“If Only My Coworker Was More Ethical”: When Ethical and Performance Comparisons Lead to Negative Emotions, Social Undermining, and Ostracism
Drawing on social comparison theory, we investigate employees’ ethical and performance comparisons relative to a similar coworker and subsequent emotional and behavioral responses. We test our theoretically driven hypotheses across two studies. Study 1, a cross-sectional field study (N = 310 employee–coworker dyads), reveals that employees who perceive they are more ethical than their coworkers (i.e., more ethical comparison) experience negative emotions toward the comparison coworkers and those feelings are even stronger when the employees perceive they are lower performers than their coworkers (i.e., lower-performance comparison). Results also reveal that negative emotions mediate the indirect relationship between being more ethical than a coworker, but also being a lower performer than that coworker onto (a) social undermining and (b) ostracism. Study 2, a 2 × 2 between-subjects experimental design (N = 121), provides further support for our moderated mediation model. Results reveal that participants experience negative emotions when they receive information that they are more ethical than a comparison participant. Negative emotions are amplified if the participant is told they were a lower performer than the comparison participant. Those participants indicate their desire to mistreat and ignore the comparison participant if given the opportunity. Thus, we find support for our hypotheses using a multi-method design.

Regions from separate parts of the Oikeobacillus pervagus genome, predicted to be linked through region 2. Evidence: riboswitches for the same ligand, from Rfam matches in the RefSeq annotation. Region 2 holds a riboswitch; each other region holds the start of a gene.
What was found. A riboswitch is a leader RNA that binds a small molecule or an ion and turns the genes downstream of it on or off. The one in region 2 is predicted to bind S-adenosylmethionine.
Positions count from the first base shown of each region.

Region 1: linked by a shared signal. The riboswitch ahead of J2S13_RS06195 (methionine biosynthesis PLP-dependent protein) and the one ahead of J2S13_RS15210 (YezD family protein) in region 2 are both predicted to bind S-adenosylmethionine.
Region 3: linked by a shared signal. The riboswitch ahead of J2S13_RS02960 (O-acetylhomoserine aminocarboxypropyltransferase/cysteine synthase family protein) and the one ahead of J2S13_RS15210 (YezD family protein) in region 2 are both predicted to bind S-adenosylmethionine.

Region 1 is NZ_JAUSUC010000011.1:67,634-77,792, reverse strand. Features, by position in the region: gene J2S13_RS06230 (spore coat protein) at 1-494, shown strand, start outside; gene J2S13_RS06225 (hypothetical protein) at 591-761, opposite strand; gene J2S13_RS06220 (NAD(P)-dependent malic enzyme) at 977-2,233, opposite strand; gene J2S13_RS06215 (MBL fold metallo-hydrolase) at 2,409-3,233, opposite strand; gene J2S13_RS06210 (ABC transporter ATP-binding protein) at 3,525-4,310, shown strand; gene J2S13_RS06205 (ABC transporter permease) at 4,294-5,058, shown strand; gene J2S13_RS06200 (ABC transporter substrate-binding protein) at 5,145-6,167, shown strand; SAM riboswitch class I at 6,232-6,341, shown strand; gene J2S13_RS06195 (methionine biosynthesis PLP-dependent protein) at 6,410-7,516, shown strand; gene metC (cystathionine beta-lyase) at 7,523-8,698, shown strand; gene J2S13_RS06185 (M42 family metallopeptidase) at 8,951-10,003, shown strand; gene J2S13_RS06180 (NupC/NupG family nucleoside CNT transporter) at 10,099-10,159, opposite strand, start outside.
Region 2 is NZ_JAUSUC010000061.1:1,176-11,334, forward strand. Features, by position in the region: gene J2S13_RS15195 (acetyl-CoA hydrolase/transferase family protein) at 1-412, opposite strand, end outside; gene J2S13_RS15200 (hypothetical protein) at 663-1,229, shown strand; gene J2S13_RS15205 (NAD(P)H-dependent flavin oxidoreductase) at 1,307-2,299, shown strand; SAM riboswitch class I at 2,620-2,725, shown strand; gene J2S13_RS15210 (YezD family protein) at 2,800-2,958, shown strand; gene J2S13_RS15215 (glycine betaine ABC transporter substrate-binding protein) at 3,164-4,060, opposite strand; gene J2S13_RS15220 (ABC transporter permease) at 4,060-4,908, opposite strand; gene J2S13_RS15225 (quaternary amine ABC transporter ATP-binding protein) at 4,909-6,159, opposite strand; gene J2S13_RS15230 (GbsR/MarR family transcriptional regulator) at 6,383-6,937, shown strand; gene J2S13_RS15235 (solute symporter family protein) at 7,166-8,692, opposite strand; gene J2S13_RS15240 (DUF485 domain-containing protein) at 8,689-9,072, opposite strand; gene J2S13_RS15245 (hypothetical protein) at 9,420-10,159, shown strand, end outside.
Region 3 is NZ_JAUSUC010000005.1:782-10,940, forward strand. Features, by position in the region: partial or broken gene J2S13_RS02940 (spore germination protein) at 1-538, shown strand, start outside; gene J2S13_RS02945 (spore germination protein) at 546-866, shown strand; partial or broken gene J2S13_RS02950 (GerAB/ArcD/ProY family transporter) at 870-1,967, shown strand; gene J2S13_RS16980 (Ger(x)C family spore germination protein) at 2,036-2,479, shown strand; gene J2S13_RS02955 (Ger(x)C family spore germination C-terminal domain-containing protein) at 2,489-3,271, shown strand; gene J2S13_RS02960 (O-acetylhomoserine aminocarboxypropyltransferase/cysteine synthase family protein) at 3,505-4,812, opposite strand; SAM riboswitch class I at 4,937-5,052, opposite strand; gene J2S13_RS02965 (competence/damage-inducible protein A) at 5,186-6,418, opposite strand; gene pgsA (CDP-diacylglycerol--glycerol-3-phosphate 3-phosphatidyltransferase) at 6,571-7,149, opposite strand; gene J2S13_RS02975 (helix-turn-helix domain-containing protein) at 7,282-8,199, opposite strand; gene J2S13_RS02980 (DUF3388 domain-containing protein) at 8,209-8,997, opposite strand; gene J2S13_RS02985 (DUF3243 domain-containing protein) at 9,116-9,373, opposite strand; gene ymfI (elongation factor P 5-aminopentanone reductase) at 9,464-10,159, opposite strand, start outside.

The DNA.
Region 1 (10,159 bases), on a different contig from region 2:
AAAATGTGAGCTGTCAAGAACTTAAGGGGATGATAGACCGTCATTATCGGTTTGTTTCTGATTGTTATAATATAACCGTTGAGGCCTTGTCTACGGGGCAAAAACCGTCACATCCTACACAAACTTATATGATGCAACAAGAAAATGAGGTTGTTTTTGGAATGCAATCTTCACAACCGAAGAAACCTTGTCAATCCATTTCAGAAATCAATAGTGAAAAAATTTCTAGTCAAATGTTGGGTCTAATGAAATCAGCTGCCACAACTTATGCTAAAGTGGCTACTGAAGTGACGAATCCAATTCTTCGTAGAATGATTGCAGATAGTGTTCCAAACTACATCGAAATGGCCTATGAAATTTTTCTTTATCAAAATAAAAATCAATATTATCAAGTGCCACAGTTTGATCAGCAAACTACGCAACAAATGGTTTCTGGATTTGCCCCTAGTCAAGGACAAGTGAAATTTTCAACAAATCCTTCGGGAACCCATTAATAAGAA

KeywordsBehavioral ethics Social comparison theory Social undermining Ostracism
Compliance with Ethical Standards
Conflict of interest
All of the study’s authors declare they have no conflict of interest.
All procedures performed in studies involving human participants were in accordance with the ethical standards of the institutional and/or national research committee and with the 1964 Helsinki Declaration and its later amendments or comparable ethical standards.
There is no external funding to report.
Informed consent was obtained from all individual participants included in the studies.
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